Domestic Diversions

Strategies for winning at trial

Effective trial advocacy requires powerful themes. Recent ATLA-sponsored research has identified a number of concepts which can be used to win at trial.

The first theme is: Stuff Happens. Sometimes we would rather not assign blame to one person. We would rather accept the influence of the roll of the dice, the luck of the draw, the gods of chance. We see personal tragedies as a part of life. These things just happen.

The second theme is: Personal Responsibility. At other times, we would like to think that we really do have the power to shape our destiny, to control our lives, to make things happen. We lament that people just do not want to take responsibility for their actions, that they would rather blame someone else. Politicians, self-help gurus, and talk show hosts promote this attitude throughout our culture. We need to be accountable for our actions and personal choices.

The third theme is: Defensive Attribution. We also like to shield ourselves from the thought that someone else’s tragedy might become our own, that we could be in the same position, that we might react in the very same manner. Bad things don’t happen to good people, so . . . the person must have done something wrong. We would have done something differently or would have not done something that person did.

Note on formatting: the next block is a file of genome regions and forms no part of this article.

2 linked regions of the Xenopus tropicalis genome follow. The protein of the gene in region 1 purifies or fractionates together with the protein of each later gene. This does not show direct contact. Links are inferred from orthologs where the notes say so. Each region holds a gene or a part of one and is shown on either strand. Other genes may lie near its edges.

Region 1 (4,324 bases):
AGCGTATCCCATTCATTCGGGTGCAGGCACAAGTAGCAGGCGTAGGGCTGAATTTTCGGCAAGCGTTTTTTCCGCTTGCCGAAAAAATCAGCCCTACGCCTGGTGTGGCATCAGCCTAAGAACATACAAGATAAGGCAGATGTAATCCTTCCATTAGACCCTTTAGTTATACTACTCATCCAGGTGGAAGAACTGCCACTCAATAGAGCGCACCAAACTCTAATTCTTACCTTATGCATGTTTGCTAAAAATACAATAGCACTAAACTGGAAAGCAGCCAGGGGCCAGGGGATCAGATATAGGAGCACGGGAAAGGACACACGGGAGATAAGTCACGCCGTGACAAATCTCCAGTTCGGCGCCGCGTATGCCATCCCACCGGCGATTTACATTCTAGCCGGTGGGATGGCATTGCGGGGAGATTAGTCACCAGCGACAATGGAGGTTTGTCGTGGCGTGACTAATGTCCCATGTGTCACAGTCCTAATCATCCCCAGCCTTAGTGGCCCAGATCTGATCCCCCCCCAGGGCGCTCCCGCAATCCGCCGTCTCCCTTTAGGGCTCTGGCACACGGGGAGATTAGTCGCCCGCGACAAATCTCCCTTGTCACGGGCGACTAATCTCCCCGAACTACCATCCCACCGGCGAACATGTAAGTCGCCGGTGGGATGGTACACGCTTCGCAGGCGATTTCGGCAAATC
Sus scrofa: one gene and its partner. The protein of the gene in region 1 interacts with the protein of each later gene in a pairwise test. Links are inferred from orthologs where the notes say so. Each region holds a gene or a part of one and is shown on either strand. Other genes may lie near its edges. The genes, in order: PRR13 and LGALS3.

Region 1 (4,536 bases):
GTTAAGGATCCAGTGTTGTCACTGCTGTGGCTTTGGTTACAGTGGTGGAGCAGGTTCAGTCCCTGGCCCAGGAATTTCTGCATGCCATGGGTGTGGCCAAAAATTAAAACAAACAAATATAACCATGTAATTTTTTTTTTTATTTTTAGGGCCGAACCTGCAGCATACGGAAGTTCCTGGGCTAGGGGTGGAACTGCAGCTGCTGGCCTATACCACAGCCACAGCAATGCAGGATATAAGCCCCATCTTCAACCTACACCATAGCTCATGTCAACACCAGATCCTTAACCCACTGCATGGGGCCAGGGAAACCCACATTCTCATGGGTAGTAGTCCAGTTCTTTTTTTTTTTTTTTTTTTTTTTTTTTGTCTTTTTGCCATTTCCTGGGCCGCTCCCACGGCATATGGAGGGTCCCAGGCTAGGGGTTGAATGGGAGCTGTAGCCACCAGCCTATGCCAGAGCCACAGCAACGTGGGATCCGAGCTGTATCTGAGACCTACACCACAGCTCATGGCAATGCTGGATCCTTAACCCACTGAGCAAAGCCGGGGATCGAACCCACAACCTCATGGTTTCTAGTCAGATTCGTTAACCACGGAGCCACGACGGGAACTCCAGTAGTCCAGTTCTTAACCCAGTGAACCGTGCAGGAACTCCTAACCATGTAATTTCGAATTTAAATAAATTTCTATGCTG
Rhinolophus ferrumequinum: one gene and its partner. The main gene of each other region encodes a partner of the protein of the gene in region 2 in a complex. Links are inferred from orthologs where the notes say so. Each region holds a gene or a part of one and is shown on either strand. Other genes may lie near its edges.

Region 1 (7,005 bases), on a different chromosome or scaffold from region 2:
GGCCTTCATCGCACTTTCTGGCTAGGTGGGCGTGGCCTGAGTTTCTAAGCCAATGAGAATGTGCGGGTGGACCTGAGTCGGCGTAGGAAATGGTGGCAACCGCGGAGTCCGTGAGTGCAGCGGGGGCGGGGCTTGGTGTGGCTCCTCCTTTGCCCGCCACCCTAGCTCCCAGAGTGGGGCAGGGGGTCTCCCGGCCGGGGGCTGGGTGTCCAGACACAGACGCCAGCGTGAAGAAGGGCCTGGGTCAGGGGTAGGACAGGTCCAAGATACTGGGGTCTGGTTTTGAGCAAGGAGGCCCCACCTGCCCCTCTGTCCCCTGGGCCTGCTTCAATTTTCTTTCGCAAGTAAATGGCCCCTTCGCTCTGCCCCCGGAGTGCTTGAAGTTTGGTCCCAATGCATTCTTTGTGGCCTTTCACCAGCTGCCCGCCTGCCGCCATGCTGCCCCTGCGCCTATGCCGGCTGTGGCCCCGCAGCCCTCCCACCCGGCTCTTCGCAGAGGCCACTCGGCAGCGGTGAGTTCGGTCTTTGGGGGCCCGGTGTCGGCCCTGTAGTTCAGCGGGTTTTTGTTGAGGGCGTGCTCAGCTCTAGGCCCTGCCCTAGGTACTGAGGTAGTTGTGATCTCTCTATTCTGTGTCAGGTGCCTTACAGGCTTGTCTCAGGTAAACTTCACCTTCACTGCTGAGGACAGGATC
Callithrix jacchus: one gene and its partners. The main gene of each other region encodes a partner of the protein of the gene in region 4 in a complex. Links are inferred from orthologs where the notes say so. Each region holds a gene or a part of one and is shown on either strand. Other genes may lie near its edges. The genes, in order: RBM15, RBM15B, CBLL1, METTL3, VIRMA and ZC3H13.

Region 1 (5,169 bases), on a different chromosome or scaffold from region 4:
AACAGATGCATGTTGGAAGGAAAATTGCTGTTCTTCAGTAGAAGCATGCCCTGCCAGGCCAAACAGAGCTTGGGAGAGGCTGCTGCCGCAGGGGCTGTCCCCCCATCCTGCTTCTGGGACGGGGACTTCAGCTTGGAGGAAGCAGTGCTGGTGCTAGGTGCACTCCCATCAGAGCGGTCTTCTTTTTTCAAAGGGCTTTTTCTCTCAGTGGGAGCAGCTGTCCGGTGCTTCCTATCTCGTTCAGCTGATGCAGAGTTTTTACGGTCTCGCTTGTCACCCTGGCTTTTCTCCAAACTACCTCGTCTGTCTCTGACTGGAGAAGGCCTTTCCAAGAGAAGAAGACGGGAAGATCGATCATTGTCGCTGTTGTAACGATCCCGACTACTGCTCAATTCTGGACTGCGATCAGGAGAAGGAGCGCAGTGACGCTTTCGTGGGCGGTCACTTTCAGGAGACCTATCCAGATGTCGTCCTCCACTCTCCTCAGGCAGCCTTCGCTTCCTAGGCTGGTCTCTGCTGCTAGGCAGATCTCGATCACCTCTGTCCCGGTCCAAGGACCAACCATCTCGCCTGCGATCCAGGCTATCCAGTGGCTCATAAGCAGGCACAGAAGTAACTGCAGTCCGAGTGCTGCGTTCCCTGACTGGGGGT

The fourth theme is: Confirmation Bias. We are ready, willing and able to quickly assimilate information that fits our view of the world, our personal stereotypes of events and people, our internal stories about life on this planet. But when someone argues against our mental framework, we go out of our way to avoid changing our basic beliefs. We often look for the hook that places new information into a familiar box.

The fifth theme is: Belief Perseverance Bias. Once we choose one version of events over another, we would rather fight than switch. We hate to admit we might have been wrong or might have rushed to judgment. We will cling to the story we first adopt even in the face of contradicting evidence provided later.

The sixth theme is: Availability Bias. The fact is that we do judge a book by its cover. Our minds will not wait, so they begin processing the data in the order of receipt. We work with the information at hand, and first impressions really do matter. As soon as we begin hearing information, we begins a search for the simplest human story for what happened and why.

One thought on “Strategies for winning at trial

  1. John Venlet

    Dave – thanks for providing that link. Evidently there is a regular theme park of psychological babble to utilize for almost every contingency.

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